I think most of us agree that, in addition to shadow volume exams, one of the most useful features of building a VM from an image is to determine the configurations of various programs. Although details of configuration files are available for a number of frequently encountered applications, it’s often easier to simply run the program in a VM and determine the setup of the program. For example, I found this approach to be especially useful in peer-to-peer (P2P) exams, with respect to programs like LimeWire, FrostWire, etc. More specifically, while config files can tell us which individual files are shared, parsing through them is quite an undertaking. Anytime we start parsing complex files, the chances of error also increase. If we run the application in a VM, we can review the configuration in a virtually (no pun intended) fail-safe environment.
Obviously, to run an application in a VM, the application must exist. What about a case in which you know that the subject employed a particular application, but your exam of the acquired image reveals that the program no longer exists? A VM will only afford access to those objects that exist, although we always can explore shadow volumes. However, we can’t run most applications from a shadow volume folder or mounted shadow volume. It’s analogous to trying to run an application from a mapped volume; it may work with some, but not all, applications. I’m going to review a couple of approaches to “bring back the dead.” I’ll say up front that these methods are somewhat experimental and don’t always work. There also may be other approaches to this project, but mine assumes that you want to run the previously existing application in its native system.
Much depends on the complexity of the application that you want to restore and the method by which it was removed. I’ve found that most users employ the application uninstaller to remove an unwanted program. Some applications, particularly P2Ps, remove the application folder from the Program Files directory, but leave behind the configuration files, which usually are in the user’s AppData tree. The first approach is a simple copy and paste where we copy the application folder from the most recent shadow volume in which the program existed. We can start by using the quick shadow volume exam approach that I outlined previously.
When I undertake a program resurrection, I usually start with a base VM of the target, before I install VMware Tools or do anything that may disrupt the system. In my example, we know that the subject used a P2P program named LimeZilla. However, a look at the image file revealed that the application’s program folder was not present in Program Folders (x86).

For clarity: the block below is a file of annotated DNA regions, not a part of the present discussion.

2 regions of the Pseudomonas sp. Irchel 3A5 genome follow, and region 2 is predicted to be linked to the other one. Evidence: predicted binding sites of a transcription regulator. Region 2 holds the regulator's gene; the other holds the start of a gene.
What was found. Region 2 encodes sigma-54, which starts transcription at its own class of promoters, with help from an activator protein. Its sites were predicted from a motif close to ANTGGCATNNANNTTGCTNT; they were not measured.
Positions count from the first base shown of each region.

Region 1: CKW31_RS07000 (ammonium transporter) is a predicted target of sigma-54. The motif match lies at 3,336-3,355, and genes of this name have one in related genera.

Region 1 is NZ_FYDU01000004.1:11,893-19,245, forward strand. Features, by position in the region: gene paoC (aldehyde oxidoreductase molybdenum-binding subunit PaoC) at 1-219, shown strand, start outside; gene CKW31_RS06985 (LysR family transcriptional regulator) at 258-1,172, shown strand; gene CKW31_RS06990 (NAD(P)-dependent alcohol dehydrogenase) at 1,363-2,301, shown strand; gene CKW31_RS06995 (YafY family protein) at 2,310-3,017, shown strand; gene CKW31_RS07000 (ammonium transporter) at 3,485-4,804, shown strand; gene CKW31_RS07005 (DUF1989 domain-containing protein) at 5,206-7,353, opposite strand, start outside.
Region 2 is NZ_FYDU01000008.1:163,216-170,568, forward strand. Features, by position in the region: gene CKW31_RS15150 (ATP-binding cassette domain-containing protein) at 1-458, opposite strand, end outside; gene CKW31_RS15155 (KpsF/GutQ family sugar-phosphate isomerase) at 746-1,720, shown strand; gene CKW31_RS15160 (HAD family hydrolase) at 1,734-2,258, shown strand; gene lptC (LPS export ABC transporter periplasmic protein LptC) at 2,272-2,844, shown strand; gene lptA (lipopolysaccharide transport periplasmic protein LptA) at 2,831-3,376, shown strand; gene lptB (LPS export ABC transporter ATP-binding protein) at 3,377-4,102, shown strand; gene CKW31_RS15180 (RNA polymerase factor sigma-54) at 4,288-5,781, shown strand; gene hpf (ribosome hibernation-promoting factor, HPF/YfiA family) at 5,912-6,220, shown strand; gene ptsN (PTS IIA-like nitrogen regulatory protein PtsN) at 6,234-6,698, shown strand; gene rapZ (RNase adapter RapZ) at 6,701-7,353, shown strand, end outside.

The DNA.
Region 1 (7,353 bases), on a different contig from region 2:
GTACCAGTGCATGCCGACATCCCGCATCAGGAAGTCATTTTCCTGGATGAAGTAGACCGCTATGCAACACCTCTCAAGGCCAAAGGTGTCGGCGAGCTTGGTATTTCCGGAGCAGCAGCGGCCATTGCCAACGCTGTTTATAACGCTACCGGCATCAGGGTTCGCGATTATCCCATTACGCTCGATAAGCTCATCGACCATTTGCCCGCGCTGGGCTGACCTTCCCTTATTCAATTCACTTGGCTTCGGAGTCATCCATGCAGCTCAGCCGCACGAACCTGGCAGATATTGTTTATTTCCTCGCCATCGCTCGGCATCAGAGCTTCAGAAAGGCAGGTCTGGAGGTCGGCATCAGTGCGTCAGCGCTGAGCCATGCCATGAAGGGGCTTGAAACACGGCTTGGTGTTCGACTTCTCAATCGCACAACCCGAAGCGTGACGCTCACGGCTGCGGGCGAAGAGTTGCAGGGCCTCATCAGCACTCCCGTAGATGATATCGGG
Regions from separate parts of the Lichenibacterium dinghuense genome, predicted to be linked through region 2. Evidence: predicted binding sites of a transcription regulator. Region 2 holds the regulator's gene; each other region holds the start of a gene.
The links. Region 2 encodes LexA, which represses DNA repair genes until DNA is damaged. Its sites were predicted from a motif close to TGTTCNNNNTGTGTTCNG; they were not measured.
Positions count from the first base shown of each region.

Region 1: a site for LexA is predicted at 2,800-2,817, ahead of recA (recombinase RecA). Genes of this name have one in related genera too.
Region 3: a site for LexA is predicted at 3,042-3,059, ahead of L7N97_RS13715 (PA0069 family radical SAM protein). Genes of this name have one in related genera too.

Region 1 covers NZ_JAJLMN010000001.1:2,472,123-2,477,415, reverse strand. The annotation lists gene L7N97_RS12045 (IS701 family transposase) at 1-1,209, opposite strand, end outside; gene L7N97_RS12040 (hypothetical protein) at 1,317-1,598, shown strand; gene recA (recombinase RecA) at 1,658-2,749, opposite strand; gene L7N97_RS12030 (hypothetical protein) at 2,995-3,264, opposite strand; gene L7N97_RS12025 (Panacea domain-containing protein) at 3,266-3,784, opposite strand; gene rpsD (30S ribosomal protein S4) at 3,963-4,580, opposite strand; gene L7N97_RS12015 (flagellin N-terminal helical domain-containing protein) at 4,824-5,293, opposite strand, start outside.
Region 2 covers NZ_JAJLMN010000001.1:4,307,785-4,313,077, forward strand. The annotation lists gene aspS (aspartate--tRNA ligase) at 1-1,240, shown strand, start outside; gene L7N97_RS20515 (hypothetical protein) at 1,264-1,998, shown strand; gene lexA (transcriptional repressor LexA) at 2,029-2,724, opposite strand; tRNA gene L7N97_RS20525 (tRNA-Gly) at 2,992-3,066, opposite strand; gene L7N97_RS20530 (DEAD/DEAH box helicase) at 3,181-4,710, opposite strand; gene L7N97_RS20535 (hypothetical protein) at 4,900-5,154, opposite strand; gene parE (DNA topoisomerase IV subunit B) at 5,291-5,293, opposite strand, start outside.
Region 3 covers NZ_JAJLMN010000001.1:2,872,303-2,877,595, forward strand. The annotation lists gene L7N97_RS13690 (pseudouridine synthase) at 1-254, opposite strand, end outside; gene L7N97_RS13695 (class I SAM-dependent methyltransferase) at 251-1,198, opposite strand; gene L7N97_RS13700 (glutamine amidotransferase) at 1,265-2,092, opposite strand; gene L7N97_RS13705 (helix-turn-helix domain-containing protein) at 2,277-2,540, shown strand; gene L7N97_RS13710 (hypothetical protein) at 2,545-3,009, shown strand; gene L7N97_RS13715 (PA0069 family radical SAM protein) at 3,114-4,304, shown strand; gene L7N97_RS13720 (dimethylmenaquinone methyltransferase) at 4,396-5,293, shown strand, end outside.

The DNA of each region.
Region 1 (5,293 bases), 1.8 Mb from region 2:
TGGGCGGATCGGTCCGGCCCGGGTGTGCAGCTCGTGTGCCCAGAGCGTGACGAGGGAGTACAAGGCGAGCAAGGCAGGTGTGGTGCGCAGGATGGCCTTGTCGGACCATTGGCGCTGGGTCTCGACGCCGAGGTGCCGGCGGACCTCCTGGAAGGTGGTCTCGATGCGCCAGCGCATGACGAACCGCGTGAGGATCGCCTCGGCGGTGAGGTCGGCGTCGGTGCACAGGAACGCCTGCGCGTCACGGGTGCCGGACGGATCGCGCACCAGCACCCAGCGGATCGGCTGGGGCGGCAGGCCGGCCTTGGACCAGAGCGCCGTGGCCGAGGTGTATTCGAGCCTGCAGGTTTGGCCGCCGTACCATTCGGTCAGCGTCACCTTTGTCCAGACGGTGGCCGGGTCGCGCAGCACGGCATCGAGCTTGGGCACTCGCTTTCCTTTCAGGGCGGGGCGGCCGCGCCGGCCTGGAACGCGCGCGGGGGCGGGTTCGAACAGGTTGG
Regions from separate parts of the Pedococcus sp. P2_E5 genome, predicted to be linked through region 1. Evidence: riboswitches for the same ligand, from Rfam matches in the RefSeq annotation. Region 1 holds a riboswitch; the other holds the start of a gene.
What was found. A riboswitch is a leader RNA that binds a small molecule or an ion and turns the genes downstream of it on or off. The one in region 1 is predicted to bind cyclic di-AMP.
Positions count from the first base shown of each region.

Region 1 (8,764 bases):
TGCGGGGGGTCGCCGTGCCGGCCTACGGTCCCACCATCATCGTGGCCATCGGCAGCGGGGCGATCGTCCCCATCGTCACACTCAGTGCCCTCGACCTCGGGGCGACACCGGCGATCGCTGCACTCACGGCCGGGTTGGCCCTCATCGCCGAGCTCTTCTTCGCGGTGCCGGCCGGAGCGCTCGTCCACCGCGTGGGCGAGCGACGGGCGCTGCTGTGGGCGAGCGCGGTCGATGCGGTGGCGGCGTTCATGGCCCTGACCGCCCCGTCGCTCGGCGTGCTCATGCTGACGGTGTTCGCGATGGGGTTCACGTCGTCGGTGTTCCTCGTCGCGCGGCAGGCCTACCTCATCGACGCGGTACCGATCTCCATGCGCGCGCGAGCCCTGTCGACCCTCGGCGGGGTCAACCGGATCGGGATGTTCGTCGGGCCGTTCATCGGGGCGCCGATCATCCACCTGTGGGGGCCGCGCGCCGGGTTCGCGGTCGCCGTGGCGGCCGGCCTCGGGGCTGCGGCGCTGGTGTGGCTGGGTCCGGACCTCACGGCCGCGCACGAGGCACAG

Here are a couple of screenshots of the target VM to illustrate the point. The first shows the AppData\Roaming folder for the LimeZilla config files.
Next, here’s a look at the Program Files (x86) folder. The LimeZilla folder is missing.
Next, we’ll navigate to our available shadow volumes and look for the previously existing LimeZilla program folder. Here’s a video.
It’s always best to get as recent a copy of the application as possible. Applications, particularly P2Ps, are fussy about matching the executable with the proper version of the configuration files. Next, let’s see whether we are successful.
We now have access to the most recent version of the application. At this point, we can install VMware tools depending upon our goals.
We’re apt to find cases in which a simple copy and paste won’t work. In those instances, we resort again to the shadow volumes and try a system restore. Before I present a few warnings, I’ll demo the process.
The process may take quite a bit longer than the video made it appear. In case you didn’t notice, my desktop background reverted to what it was at the time of my selected restore point. In my example, I had installed VMware tools, although I usually don’t if I want to restore a system. By going back in time, I lost my VMware Tools as well as my installation of FTK Imager.
I did manage to recover my Skype installation. Frankly, this process isn’t successful very often, and the old BSOD presents regularly. For one, by going back in time, we probably returned to a time before we edited the drivers through the registry services. If that happens, you can try to fix the VM by returning the restored VM system’s registry to boot from the LSI SCSI drive. Even so, I’ve had some failures in this approach.
I do have a couple of other approaches in the testing phase of my research. When I make them a little more reliable, I’ll add a post.